Evergreen documentation drop?
I was wondering if/when there is going to be any more documentation drops for the evergreen. It's cool that we have the shader language docs, but without also having the register docs, there's not much one can do other than maybe work on adapting a shader compiler backend.
Is this information available under NDA, or something?
First draft of a 3D register spec has been written and is being reviewed and tweaked now. I expect the first working-ish code will come out first, followed shortly after by the docs. No ETA yet because it depends on how many other projects the reviewers are juggling at the same time.
We kinda need to get at least basic driver functionality working before we know what to put in the documentation. The shader ISA doc comes out of the hardware development flow for new GPUs, but the rest of the programming guides are written specifically for open source driver development.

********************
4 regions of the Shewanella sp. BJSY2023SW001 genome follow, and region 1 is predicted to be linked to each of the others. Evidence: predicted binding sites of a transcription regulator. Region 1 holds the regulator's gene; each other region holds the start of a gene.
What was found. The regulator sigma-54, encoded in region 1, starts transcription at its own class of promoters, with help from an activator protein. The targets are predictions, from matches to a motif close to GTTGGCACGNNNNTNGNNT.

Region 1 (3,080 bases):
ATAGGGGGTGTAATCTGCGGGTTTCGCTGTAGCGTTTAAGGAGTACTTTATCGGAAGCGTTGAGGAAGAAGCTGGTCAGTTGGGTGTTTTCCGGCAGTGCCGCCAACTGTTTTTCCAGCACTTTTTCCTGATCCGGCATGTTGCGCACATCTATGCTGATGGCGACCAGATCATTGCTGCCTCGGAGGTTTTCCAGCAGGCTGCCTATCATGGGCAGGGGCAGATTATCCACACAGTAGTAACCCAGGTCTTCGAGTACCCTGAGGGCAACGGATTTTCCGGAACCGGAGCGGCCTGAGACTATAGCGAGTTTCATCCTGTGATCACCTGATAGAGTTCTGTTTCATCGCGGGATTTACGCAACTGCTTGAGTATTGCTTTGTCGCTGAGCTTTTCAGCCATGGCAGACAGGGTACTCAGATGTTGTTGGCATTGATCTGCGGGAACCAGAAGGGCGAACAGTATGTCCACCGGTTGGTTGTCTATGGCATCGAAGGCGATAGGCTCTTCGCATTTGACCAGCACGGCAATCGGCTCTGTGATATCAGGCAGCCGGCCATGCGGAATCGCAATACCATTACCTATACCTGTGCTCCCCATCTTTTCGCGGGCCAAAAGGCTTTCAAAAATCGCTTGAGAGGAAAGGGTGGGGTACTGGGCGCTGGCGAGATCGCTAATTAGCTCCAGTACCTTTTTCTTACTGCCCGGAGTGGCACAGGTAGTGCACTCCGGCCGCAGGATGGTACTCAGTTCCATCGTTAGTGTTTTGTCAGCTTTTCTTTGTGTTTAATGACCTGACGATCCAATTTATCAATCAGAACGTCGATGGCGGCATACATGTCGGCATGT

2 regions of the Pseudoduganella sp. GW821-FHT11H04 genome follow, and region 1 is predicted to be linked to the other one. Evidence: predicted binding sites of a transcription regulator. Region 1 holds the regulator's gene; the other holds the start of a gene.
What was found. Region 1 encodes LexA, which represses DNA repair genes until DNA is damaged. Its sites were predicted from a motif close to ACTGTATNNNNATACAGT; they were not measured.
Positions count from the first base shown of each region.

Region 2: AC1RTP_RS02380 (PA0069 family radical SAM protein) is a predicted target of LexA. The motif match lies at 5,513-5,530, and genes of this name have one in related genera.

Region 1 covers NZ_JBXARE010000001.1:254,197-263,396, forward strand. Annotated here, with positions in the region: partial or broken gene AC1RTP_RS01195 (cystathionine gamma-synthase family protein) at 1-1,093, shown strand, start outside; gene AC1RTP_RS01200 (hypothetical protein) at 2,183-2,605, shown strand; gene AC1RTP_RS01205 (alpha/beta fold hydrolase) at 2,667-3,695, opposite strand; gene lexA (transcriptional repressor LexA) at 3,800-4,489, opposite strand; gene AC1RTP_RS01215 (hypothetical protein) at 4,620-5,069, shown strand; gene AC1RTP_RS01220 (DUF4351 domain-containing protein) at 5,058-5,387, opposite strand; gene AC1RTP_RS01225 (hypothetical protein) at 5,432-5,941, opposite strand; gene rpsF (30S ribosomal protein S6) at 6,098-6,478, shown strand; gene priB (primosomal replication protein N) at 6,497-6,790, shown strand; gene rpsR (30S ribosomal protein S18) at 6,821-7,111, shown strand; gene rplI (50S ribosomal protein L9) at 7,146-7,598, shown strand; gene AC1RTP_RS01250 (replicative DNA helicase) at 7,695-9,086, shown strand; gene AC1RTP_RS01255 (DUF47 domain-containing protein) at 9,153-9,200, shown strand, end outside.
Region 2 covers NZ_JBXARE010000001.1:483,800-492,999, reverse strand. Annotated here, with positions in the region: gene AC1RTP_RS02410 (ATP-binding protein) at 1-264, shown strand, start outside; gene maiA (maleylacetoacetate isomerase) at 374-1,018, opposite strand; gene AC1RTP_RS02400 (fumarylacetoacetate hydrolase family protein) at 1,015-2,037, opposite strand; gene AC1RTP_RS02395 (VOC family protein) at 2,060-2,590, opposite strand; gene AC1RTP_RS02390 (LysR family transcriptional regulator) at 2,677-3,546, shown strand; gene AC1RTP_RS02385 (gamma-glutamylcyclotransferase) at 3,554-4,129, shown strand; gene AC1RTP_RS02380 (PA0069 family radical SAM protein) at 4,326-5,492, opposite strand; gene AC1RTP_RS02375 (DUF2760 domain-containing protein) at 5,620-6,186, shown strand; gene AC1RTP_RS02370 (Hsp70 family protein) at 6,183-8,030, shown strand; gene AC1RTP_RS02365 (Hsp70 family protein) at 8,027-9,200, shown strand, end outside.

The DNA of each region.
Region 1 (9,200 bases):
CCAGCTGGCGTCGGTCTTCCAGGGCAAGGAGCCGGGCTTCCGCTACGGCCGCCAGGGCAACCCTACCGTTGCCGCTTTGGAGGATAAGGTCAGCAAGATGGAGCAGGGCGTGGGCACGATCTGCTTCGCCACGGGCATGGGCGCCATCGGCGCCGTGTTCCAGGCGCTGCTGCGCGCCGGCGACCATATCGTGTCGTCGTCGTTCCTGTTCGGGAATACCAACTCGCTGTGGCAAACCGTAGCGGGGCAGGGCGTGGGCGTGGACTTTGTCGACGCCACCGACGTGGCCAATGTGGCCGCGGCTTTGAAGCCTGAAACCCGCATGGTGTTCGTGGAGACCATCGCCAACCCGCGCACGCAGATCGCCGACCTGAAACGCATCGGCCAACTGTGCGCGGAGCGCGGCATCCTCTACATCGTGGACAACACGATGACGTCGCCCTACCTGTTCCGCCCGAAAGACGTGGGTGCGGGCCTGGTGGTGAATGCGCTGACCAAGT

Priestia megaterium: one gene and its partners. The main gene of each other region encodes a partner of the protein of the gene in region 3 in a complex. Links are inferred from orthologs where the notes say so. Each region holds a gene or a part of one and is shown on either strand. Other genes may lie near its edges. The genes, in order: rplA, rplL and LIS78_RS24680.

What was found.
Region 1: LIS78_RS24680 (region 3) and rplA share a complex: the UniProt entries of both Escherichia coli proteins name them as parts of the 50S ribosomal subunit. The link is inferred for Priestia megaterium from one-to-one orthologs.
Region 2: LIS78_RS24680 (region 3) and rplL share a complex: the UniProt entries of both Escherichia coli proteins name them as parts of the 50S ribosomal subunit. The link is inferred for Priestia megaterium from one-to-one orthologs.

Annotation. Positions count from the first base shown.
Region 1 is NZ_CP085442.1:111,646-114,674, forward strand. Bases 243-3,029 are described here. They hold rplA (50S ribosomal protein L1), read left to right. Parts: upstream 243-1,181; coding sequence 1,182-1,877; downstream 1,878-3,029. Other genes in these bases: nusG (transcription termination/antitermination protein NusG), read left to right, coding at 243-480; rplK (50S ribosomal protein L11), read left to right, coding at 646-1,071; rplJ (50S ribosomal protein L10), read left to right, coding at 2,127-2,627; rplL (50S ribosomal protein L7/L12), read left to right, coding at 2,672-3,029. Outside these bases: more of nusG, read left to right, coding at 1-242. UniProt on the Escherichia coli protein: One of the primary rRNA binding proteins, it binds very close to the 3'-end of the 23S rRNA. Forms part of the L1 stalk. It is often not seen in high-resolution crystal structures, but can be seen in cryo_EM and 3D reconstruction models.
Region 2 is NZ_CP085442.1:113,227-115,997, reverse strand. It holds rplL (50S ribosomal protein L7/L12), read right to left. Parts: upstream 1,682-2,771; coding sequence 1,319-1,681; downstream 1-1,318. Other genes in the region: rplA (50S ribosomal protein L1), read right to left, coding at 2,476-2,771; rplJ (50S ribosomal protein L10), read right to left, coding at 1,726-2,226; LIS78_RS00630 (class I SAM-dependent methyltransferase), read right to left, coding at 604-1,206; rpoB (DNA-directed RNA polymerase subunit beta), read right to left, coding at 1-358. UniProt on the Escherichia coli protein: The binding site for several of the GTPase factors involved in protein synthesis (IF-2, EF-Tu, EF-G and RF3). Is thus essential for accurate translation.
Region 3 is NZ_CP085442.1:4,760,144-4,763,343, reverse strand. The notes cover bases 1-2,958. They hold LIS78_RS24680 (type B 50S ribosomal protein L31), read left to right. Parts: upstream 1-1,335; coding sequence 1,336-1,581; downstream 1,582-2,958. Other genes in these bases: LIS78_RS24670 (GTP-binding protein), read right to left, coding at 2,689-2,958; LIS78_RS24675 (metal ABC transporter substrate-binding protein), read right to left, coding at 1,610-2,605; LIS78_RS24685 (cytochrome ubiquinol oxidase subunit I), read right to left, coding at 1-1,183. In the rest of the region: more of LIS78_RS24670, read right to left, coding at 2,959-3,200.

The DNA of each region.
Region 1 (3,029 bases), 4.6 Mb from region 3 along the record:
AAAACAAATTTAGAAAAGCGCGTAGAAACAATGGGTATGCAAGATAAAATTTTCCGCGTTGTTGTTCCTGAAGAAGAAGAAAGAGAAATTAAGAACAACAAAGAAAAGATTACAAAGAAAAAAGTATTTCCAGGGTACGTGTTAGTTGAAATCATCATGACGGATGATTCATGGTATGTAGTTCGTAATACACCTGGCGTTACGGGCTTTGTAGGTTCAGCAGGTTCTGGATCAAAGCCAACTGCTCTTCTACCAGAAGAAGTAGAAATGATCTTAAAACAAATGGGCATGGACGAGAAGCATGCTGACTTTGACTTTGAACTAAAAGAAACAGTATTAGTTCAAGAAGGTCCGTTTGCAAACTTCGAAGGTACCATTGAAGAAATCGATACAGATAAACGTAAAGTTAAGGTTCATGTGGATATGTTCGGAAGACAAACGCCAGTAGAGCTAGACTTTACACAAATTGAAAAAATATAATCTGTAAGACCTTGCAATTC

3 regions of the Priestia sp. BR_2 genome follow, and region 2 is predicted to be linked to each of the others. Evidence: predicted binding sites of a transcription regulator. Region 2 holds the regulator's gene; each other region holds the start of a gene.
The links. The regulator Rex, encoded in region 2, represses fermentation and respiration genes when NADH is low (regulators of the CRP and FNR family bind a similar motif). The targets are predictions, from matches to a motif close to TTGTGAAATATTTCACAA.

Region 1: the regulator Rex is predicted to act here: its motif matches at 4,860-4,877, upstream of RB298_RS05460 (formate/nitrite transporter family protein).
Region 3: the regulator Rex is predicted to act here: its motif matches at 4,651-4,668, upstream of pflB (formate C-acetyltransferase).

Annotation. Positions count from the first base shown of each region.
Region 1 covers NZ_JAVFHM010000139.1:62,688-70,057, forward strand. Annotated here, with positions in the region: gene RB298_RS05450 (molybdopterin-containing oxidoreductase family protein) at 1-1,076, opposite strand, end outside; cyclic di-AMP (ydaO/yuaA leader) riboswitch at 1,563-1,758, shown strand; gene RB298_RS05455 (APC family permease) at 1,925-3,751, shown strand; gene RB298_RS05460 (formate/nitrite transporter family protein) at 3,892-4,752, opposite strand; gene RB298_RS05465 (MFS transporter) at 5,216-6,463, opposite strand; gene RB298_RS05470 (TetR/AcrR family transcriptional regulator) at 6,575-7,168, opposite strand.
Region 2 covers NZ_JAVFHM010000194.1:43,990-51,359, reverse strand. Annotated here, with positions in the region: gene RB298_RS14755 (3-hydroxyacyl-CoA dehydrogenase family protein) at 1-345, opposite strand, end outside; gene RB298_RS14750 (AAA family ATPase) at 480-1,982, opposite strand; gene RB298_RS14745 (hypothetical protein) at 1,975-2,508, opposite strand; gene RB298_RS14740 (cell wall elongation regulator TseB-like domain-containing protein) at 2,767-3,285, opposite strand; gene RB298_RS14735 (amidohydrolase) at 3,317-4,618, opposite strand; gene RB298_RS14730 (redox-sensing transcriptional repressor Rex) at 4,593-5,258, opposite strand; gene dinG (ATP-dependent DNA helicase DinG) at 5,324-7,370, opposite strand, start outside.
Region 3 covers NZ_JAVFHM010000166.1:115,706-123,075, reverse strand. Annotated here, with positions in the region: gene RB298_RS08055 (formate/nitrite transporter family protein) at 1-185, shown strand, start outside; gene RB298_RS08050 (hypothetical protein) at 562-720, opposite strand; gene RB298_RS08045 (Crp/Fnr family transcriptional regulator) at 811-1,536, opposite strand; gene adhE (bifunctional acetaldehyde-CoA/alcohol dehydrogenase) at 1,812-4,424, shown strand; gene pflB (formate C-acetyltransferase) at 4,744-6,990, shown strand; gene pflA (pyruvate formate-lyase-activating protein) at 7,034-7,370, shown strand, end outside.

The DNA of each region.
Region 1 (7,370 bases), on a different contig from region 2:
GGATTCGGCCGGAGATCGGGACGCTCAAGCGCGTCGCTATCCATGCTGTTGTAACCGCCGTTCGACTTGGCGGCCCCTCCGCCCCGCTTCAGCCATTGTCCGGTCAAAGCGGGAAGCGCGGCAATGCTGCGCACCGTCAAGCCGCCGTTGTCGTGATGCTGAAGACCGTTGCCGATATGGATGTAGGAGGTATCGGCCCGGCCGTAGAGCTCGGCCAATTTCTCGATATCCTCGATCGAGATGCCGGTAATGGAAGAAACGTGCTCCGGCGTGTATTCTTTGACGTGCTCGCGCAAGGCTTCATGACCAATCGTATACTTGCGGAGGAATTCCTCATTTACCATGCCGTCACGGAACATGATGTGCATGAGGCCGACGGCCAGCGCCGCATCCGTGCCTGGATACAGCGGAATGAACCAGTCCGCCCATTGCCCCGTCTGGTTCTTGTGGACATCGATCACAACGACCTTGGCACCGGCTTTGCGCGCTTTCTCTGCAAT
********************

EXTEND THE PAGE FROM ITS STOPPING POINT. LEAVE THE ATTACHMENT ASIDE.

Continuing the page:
Oh. I kindof figured you'd just "sanitise" your internal documentation. Good news on the progress, anyway.
Nope. The internal documentation is how the hardware is designed, not how to program it.
There are snippets which Alex can extract for the documentation, but most of it is written from scratch. If we wanted to teach a potential competitor how to design their own GPU to compete with ours, on the other hand, our internal documentation would be perfect
The register spec info can be extracted more directly, but until we have at least a semi-working driver we don't really know what portions of it are required... and trying to release the whole register spec would take literally years of review and discussion/investigation.
That sounds like it'd be highly inconvenient for the Catalyst dev team as well, though. Might be prudent for both internal and external devs for the hardware team to produce a programming interface spec document?
It doesn't work as well as you might think. The hardware and software devs for each hardware block are generally co-located and work together on the design of new hardware, so there wouldn't be that much benefit... so we would end up with a big stack of documentation that was expensive to produce and was only used once (or, more likely, a few times). It's hard to make the costs and benefits work out.
As the open source documentation and development activities catch up with internal developoment (remember we've had to essentially catch up on 8 years of HW development over the last 3 years) this will all get easier anyways.